Federal Motor Vehicle Safety Standards No. 111 Rearview Mirrors, 6743-6745 [E6-1739]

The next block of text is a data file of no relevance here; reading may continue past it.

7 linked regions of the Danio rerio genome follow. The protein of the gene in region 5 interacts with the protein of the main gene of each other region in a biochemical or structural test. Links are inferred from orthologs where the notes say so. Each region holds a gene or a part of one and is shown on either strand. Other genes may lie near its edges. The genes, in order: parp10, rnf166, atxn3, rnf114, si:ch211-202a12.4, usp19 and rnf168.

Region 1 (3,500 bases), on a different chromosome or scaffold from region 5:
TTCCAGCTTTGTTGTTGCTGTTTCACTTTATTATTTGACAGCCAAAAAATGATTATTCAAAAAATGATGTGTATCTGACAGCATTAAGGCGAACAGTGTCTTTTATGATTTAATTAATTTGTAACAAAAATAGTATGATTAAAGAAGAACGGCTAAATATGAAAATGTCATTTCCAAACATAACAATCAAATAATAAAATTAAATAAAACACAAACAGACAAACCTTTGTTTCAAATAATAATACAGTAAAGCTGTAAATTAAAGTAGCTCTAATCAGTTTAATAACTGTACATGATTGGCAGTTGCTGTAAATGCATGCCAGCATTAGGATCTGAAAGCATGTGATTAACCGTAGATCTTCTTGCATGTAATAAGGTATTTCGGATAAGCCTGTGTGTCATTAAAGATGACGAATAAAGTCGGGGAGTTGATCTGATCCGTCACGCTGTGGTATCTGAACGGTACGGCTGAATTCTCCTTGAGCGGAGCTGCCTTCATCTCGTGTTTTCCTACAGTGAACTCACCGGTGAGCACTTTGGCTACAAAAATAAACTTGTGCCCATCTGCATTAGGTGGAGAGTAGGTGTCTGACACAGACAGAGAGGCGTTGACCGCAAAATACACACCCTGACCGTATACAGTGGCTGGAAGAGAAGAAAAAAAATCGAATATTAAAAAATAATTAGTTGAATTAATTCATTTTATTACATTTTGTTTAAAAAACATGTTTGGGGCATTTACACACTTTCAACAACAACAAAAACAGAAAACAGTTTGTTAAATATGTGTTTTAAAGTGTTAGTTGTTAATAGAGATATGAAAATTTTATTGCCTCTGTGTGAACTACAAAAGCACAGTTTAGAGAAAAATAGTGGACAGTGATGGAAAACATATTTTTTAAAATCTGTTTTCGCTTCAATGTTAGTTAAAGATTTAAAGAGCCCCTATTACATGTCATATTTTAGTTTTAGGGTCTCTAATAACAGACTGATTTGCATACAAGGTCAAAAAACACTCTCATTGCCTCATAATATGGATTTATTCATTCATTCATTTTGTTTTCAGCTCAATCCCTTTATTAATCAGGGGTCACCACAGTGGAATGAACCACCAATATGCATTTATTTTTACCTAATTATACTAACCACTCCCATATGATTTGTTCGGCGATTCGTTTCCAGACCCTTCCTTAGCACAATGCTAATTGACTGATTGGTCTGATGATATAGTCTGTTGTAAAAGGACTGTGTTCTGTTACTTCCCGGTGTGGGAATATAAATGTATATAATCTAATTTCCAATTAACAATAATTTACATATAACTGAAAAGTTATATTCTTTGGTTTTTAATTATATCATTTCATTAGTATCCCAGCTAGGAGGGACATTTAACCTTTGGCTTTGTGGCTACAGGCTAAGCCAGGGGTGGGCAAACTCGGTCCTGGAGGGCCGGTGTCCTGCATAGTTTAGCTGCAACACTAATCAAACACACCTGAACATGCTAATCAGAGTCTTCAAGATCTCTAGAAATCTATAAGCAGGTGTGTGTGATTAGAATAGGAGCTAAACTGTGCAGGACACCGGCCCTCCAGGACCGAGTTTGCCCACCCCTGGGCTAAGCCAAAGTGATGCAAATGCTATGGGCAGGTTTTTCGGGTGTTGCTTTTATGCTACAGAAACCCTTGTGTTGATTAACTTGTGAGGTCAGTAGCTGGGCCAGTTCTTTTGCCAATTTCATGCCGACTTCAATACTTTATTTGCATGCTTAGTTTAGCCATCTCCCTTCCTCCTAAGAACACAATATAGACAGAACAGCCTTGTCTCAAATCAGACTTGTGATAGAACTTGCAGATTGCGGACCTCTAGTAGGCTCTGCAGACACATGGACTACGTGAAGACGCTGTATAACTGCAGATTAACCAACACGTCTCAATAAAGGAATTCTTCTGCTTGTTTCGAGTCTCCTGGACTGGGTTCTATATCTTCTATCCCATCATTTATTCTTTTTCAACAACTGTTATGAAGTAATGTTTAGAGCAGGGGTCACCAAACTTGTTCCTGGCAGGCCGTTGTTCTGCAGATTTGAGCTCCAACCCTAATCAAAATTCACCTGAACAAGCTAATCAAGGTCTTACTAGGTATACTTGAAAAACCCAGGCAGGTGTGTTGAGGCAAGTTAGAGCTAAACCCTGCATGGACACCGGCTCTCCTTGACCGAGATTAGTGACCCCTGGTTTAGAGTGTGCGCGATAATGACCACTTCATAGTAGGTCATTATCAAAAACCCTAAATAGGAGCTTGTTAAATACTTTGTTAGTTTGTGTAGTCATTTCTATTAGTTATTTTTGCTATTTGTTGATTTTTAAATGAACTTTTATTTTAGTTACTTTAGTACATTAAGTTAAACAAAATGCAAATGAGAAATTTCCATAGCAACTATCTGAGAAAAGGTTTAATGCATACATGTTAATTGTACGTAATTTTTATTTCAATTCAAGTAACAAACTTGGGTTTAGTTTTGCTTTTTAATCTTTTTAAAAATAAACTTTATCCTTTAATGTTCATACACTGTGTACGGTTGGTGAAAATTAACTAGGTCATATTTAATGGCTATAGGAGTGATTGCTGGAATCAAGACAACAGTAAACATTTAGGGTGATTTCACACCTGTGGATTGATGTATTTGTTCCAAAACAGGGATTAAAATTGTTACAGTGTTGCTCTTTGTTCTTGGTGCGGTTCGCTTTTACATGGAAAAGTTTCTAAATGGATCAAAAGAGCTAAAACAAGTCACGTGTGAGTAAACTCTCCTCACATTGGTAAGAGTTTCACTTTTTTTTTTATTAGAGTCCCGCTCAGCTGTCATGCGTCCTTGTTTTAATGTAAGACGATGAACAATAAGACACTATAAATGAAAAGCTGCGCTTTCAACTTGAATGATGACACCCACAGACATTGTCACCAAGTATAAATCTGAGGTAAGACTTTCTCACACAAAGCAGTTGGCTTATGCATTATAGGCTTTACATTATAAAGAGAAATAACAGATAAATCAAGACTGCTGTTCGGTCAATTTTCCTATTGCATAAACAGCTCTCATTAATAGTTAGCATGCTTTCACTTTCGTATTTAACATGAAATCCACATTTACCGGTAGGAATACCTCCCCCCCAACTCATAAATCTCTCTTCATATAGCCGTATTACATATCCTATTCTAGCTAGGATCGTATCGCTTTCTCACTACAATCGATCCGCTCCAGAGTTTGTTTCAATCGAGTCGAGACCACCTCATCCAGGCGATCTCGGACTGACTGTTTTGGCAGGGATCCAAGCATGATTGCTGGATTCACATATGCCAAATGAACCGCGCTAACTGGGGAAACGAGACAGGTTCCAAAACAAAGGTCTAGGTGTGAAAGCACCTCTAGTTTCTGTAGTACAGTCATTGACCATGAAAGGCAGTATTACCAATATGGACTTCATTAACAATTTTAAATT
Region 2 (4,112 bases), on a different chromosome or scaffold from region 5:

Download as PDF Federal Register / Vol. 71, No. 27 / Thursday, February 9, 2006 / Proposed Rules redesignated paragraph (d) of § 707.60 to read as follows: § 707.60 Applicability and compliance. * * * * (c) No notice of export is required for the export of a chemical substance or mixture for which export notification is otherwise required, where such chemical substance or mixture is present in a concentration of less than 1% (by weight or volume), except that: (1) No notice of export is required for the export of the following chemical substances or mixtures where such chemical substance or mixture is present in a concentration of less than 0.1% (by weight or volume) (The listed chemicals and mixtures are treated by EPA in paragraph (c)(1) of this section as carcinogens or potential carcinogens for the limited purpose of application of the 0.1% concentration export notification threshold.): (i) A chemical substance or mixture listed as a ‘‘known to be human carcinogen’’ or ‘‘reasonably anticipated to be human carcinogen’’ in the Report on Carcinogens, Eleventh Edition issued by the U.S. Department of Health and Human Services National Toxicology Program, wwhite on PROD1PC61 with PROPOSALS * (ii) A chemical substance or mixture classified as a Group 1, Group 2A, or Group 2B carcinogen by the World Health Organization International Agency for Research on Cancer (IARC) in the list of IARC Monographs on the Evaluation of Carcinogenic Risks to Humans and their Supplements, or (iii) Alpha-naphthylamine (Chemical Abstract Service Registry Number (CAS No.) 134–32–7) or 4-nitrobiphenyl (CAS No. 92–93–3). (2) No notice of export is required for the export of polychlorinated biphenyl chemicals (PCBs) (see definition in 40 CFR 761.3), where such chemical substances are present in a concentration of less than or equal to 50 ppm (by weight or volume). (d) Any person who exports or intends to export PCBs or PCB articles (see definition in 40 CFR 761.3), for any purpose other than disposal, shall notify EPA of such intent or exportation under TSCA section 12(b), except as specified in § 707.60(c)(2). * * * * * 4. By revising pragraph (a) introductory text, (a)(2), and (c) of § 707.65 to read as follows: § 707.65 Submission to agency. (a) For each action under TSCA triggering export notification, exporters must notify EPA of their export or intended export of each subject VerDate Aug<31>2005 20:19 Feb 08, 2006 Jkt 208001 chemical substance or mixture for which export notice is required under § 707.60 in accordance with the following: * * * * * (2) (i) The notice must be for the first export or intended export by an exporter to a particular country in a calendar year when the chemical substance or mixture is the subject of an order issued, an action that is pending, or relief that has been granted under TSCA section 5(f), a rule that has been proposed or promulgated under TSCA section 6, or an action that is pending or relief that has been granted under TSCA section 7. (ii) The notice must be for only the first export or intended export by an exporter to a particular country when the chemical substance or mixture is the subject of an order issued, an action that is pending, or relief that has been granted under TSCA section 5(e), a rule that has been proposed or promulgated under TSCA section 5(a)(2), or when the submission of data is required under TSCA section 4 or 5(b). * * * * * (c) Notices shall be marked ‘‘TSCA Section 12(b) Notice’’ and sent to EPA by mail or delivered by hand or courier. Send notices by mail to: Document Control Office (7407M), Office of Pollution Prevention and Toxics (OPPT), Environmental Protection Agency, 1200 Pennsylvania Ave., NW., Washington, DC 20460–0001 (Attention: TSCA Section 12(b) Notice). Hand delivery of TSCA section 12(b) notices should be made to: OPPT Document Control Office (DCO), EPA East Bldg., Rm. 6428, Environmental Protection Agency, 1201 Constitution Ave., NW., Washington, DC (Attention: TSCA Section 12(b) Notice). The DCO is open from 8 a.m. to 4 p.m., Monday through Friday, excluding legal holidays. The telephone number for the DCO is (202) 564–8930. Such deliveries are only accepted during the DCO’s normal hours of operation. 5. By adding an ‘‘and/’’ in front of the ‘‘or’’ in the first sentence of paragraph (a) and paragraph (e) of § 707.67. 6. By revising paragraph (a) of § 707.70 to read as follows: § 707.70 EPA notice to foreign governments. (a)(1) Notice by EPA to the importing country shall be sent no later than 5 working days after receipt by the TSCA Document Processing Center of the first annual notification from any exporter for each chemical substance or mixture that is the subject of an order issued, an action that is pending, or relief that has been granted under TSCA section 5(f), a rule that has been proposed or PO 00000 Frm 00063 Fmt 4702 Sfmt 4702 6743 promulgated under TSCA section 6, or an action that is pending or relief that has been granted under TSCA section 7. (2) Notice by EPA to the importing country shall be sent no later than 5 working days after receipt by the TSCA Document Processing Center of the first notification from any exporter for each chemical substance or mixture that is the subject of an order issued, an action that is pending, or relief that has been granted under TSCA section 5(e), a rule that has been proposed or promulgated under TSCA section 5(a)(2), or for which the submission of data is required under TSCA section 4 or 5(b). * * * * * PART 799—[AMENDED] 7. The authority citation for part 799 continues to read as follows: Authority: 15 U.S.C 2603, 2611, 2625. 8. By revising § 799.19 to read as follows: § 799.19 Chemical imports and exports. Persons who export or who intend to export chemical substances or mixtures listed in subpart B, subpart C, or subpart D of this part are subject to the requirements of part 707 of this title. [FR Doc. E6–1797 Filed 2–8–06; 8:45am] BILLING CODE 6560–50–S DEPARTMENT OF TRANSPORTATION National Highway Traffic Safety Administration 49 CFR Part 571 [Docket No. NHTSA–2005–22895] RIN 2127–AI53 Federal Motor Vehicle Safety Standards No. 111 Rearview Mirrors National Highway Traffic Safety Administration (NHTSA), Department of Transportation (DOT). ACTION: Denial of petition for rulemaking. AGENCY: SUMMARY: This document denies the petition for rulemaking submitted by Mr. Bernard Cox, requesting that NHTSA amend the Federal Motor Vehicle Safety Standard for rearview mirrors to require manufacturers to install a mirror of unit magnification (a flat mirror) on the passenger’s side of multipurpose passenger vehicles (MPVs) and trucks with a gross vehicle weight rating (GVWR) of 4,536 kg (10,000 pounds) or less when such vehicles are equipped with a tow hitch package. Accordingly, manufacturers of E:\FR\FM\09FEP1.SGM 09FEP1 6744 Federal Register / Vol. 71, No. 27 / Thursday, February 9, 2006 / Proposed Rules MPVs, trucks, and buses (other than school buses) with a GVWR of 4,536 kg (10,000 pounds) or less continue to have the option of installing either a flat mirror or a convex mirror on the passenger’s side of the vehicle provided that either mirror meets the applicable requirements of the standard. FOR FURTHER INFORMATION CONTACT: For non-legal issues: Mr. John Lee, Office of Crash Avoidance Standards, NVS–123, National Highway Traffic Safety Administration, 400 Seventh Street, SW., Washington, DC 20590. Telephone number: (202) 366–2720. Fax: (202) 366–7002. For legal issues: Mr. Eric Stas, Office of the Chief Counsel, NCC–112, National Highway Traffic Safety Administration, 400 Seventh Street, SW., Washington, DC 20590. Telephone number: (202) 366–2992. Fax: (202) 366–3820. SUPPLEMENTARY INFORMATION: wwhite on PROD1PC61 with PROPOSALS Background On June 5, 2004, Mr. Bernard Cox submitted a petition for rulemaking 1 requesting that NHTSA amend Federal Motor Vehicle Safety Standard (FMVSS) No. 111, Rearview Mirrors, to require original equipment manufacturers (OEMs) to install a mirror of unit magnification (called a ‘‘flat’’ mirror) on the passenger’s side of MPVs and trucks with a GVWR of 4,536 kg (10,000 pounds) or less when such vehicles are equipped with a tow hitch package, thereby eliminating the current option for vehicle manufacturers to install either a flat mirror or a convex mirror in that location. The petitioner expressed his belief that when the vehicle’s interior flat rearview mirror is obstructed by an object in tow, it is unsafe to make a lane change relying solely on an exterior passenger-side convex rearview mirror. Mr. Cox stated that he attempted to replace the outside passenger side convex mirror with a flat mirror and was told by his local automobile dealership that a flat mirror was unavailable for that application. The petitioner did not provide any data in support of his recommended amendments to Standard No. 111. Agency Analysis Under paragraph S6, Requirements for multipurpose passenger vehicles, trucks, and buses, other than school buses, with GVWR of 4,536 kg or less, FMVSS No. 111 currently requires such vehicles to be equipped with either with: (1) Mirrors that conform to the requirements of S5, or (2) outside mirrors of unit magnification, each with 1 Docket No. NHTSA–2004–16856–61. VerDate Aug<31>2005 20:19 Feb 08, 2006 Jkt 208001 not less than 126 cm2 of reflective surface, installed with stable supports on both sides of the vehicle, located so as to provide the driver a view to the rear along both sides of the vehicle, and adjustable in both the horizontal and vertical directions to view the rearward scene (see S6.1 of FMVSS No. 111). S5.3, Outside rearview mirror passenger’s side, permits either a mirror of unit magnification or a convex mirror to be installed in that location. Thus, Standard No. 111 provides a choice to vehicle manufacturers in terms of the type of passenger-side mirror that they install on MPVs, trucks, and buses (other than school buses) within the above-referenced weight class, which is the subject of the present petition. That portion of the vehicle fleet currently covered by S6 of the standard reflects a mix of convex mirrors and mirrors of unit magnification on the passenger’s side of the vehicle. Each type of mirror has its advantages. Convex mirrors have the advantage of providing a wider field of view than a mirror of unit magnification of the same size. However, convex mirrors tend to provide an image that causes objects to appear further away and to be moving more slowly than they actually are. In contrast, mirrors of unit magnification generally provide a realistic rendering of approaching vehicles, although a narrower field of view and a larger ‘‘blind spot.’’ Consumer preferences also vary in terms of the type of rearview mirror installed on the passenger’s side of vehicles. The agency has received complaints from some vehicle owners who find convex mirrors annoying when trying to back up and maneuver trailers. However, others have asked the agency to allow convex mirrors in situations in locations where only a mirror of unit magnification is permitted (e.g., driver-side outside rearview mirrors). The critical question posed by Mr. Cox’s petition is whether there is evidence that use of a convex mirror at the passenger’s side location on the vehicles in question has a negative impact on vehicle safety. To examine this issue, we reviewed the available research, including a relevant, agencysponsored fleet study whose results were reported in a DOT research report titled, ‘‘Field Test Evaluation of Rearview Mirror Systems for Commercial Vehicles.’’ 2 This study involved a two-year field examination of fleets of telephone company repair vans, some using passenger-side mirrors of unit magnification and others using 2 DOT PO 00000 HS 806 948 (Sept. 1985). Frm 00064 Fmt 4702 Sfmt 4702 passenger-side convex mirrors. In that study, the convex mirrors had a 40-inch radius of curvature, similar to the OEM supplied passenger-side mirrors that the petitioner is seeking to have changed. Although those vans were not pulling trailers, such cargo vans generally have poor direct rear visibility, so the situations are generally analogous. The study reported that vans equipped with passenger-side convex mirrors had a lower crash rate than vans equipped with passenger-side mirrors of unit magnification. Thus, the available safety data do not demonstrate adverse safety consequences associated with the use of passenger-side convex mirrors. As noted previously, the petitioner did not provide any data, to demonstrate a safety problem that would be remedied by his requested amendments to the standard. Furthermore, consumers who experience difficulty adjusting to the field of view provided by a passengerside convex mirror, including on vehicles towing a trailer, have a readily available alternative. There are currently many mirrors available in the aftermarket specifically designed to improve the visibility for drivers towing trailers, the majority of which are inexpensive and do not require significant vehicle modification. In summary, the petitioner has not demonstrated and the agency’s own research has not revealed the existence of a safety problem, as would justify amending FMVSS No. 111. People’s attitudes regarding side-mounted rearview mirrors may vary based upon physiological differences or personal preference. For those consumers who desire a passenger-side mirror of unit magnification, aftermarket equipment is available to effectuate such a change. Accordingly, we do not see any reason to diminish the range of choice which FMVSS No. 111 currently provides to manufacturers to equip the vehicles in question with either a passenger-side convex mirror or mirror of unit magnification which meets the requirements of the safety standard. Decision To Deny the Petition In accordance with 49 CFR part 552, this completes the agency’s review of the petition for rulemaking. In light of the considerations discussed above, the agency has concluded that agency resources should be spent addressing higher priority safety issues. Therefore, the petition for rulemaking is denied. Authority: 49 U.S.C. 332, 30111, 30115, 30117; and 30166; delegation of authority at 49 CFR 1.50. E:\FR\FM\09FEP1.SGM 09FEP1 Federal Register / Vol. 71, No. 27 / Thursday, February 9, 2006 / Proposed Rules Issued on: February 3, 2006. Stephen R. Kratzke, Associate Administrator for Rulemaking. [FR Doc. E6–1739 Filed 2–8–06; 8:45 am] in your e-mail message. If you do not receive a confirmation from the system that we have received your e-mail message, please submit your comments in writing using one of the alternate methods described above. In the event that our Internet connection is not functional, please submit your comments by one of the alternate methods mentioned above. FOR FURTHER INFORMATION CONTACT: Scott Schliebe (see ADDRESSES), telephone, 907–786–3800; facsimile, 907–786–3816. SUPPLEMENTARY INFORMATION: BILLING CODE 4910–59–P DEPARTMENT OF THE INTERIOR Fish and Wildlife Service 50 CFR Part 17 Endangered and Threatened Wildlife and Plants; Petition To List the Polar Bear as Threatened AGENCY: Public Comments Solicited Fish and Wildlife Service, wwhite on PROD1PC61 with PROPOSALS Interior. ACTION: Notice of 90-day petition finding and initiation of status review. SUMMARY: We, the U.S. Fish and Wildlife Service (Service), announce a 90-day finding on a petition to list the polar bear (Ursus maritimus) as threatened under the Endangered Species Act of 1973, as amended (Act). We find that the petition presents substantial scientific or commercial information indicating that the petitioned action of listing the polar bear may be warranted. We, therefore, are initiating a status review of the polar bear to determine if listing under the Act is warranted. To ensure that the status review is comprehensive, we are soliciting scientific and commercial information regarding this species. DATES: We must receive your comments on or before April 10, 2006. ADDRESSES: If you wish to comment, you may submit your comments and/or information concerning this species and the status review by any one of the following methods: 1. You may submit written comments and information to the Supervisor, U.S. Fish and Wildlife Service, Marine Mammals Management Office, 1011 East Tudor Road, Anchorage, Alaska 99503. 2. You may hand-deliver written comments to our office at the address given above. 3. You may send your comments by electronic mail (e-mail) directly to the Service at AK_Polarbear@fws.gov, or to the Federal eRulemaking Portal at http://www.regulations.gov. Your submission must include ‘‘Attn: Polar Bear’’ in the beginning of your message, and you must not use special characters or any form of encryption. Electronic attachments in standard formats (such as .pdf or .doc) are acceptable, but please name the software necessary to open any attachments in formats other than those given above. Also, please include your name and return address VerDate Aug<31>2005 20:19 Feb 08, 2006 Jkt 208001 We intend that any final action resulting from this status review will be as accurate and as effective as possible. Therefore, we solicit comments or suggestions from the public, concerned governmental agencies, the scientific community, industry, or any other interested party. We are opening a 60day public comment period to allow all interested parties an opportunity to provide information on the status of the polar bear throughout its range, including: (1) Information on taxonomy, distribution, habitat selection (especially denning habitat), food habits, population density and trends, habitat trends, and effects of management on polar bears; (2) Information on the effects of climate change and sea ice change on the distribution and abundance of polar bears and their principal prey over the short- and long-term; (3) Information on the effects of other potential threat factors, including oil and gas development, contaminants, hunting, poaching, and changes of the distribution and abundance of polar bears and their principal prey over the short and long term; (4) Information on management programs for polar bear conservation, including mitigation measures related to oil and gas exploration and development, hunting conservation programs, anti-poaching programs, and any other private, tribal, or governmental conservation programs which benefit polar bears, and (5) Information relevant to whether any populations of the species may qualify as distinct population segments. We will base our finding on a review of the best scientific and commercial information available, including all information received during the public comment period. Our practice is to make comments, including names and home addresses of respondents, available for public review PO 00000 Frm 00065 Fmt 4702 Sfmt 4702 6745 during regular business hours. Individual respondents may request that we withhold their home addresses from the record, which we will honor to the extent allowable by law. There also may be circumstances in which we would withhold from the record a respondent’s identity, as allowable by law. If you wish us to withhold your name and/or address, you must state this prominently at the beginning of your comment. However, we will not consider anonymous comments. We will make all submissions from organizations or businesses, and from individuals identifying themselves as representatives or officials of organizations or businesses, available for public inspection in their entirety. All comments and materials received will be available for public inspection, by appointment, during normal business hours at our Anchorage, Marine Mammals Management Office (see ADDRESSES). Background We received a petition from the Center for Biological Diversity dated February 16, 2005, to list the polar bear as threatened throughout its range with critical habitat in the United States. The petition, which was clearly identified as such, contained detailed information on the natural history and biology of the polar bear, and the current status and distribution of the species. It also contained information on what they reported as potential threats to the species from climate change, oil and gas development, contaminants, hunting, and poaching. The petition also discussed existing regulatory mechanisms and their perceived inadequacy. In a letter dated July 5, 2005, the petitioners informed us that two additional parties were joining as petitioners: The Natural Resources Defense Council and Greenpeace, Inc. In the same letter, the petitioners informed us of two new scientific articles, Henson et al. 2005, and Stroeve et al. 2005, that they wanted us to take into consideration when conducting our evaluation on the petition to list the polar bear. The petitioner further submitted new information in a letter received on December 27, 2005, to be considered, along with the information in the initial petition, in making our 90day finding. Subsequent to the filing of the initial petition with the Service, a petitioner may submit additional information relevant to the petitioned action. If the petitioner requests that the Service consider the information in making the 90-day finding on the petition, the Service will treat the new information, E:\FR\FM\09FEP1.SGM 09FEP1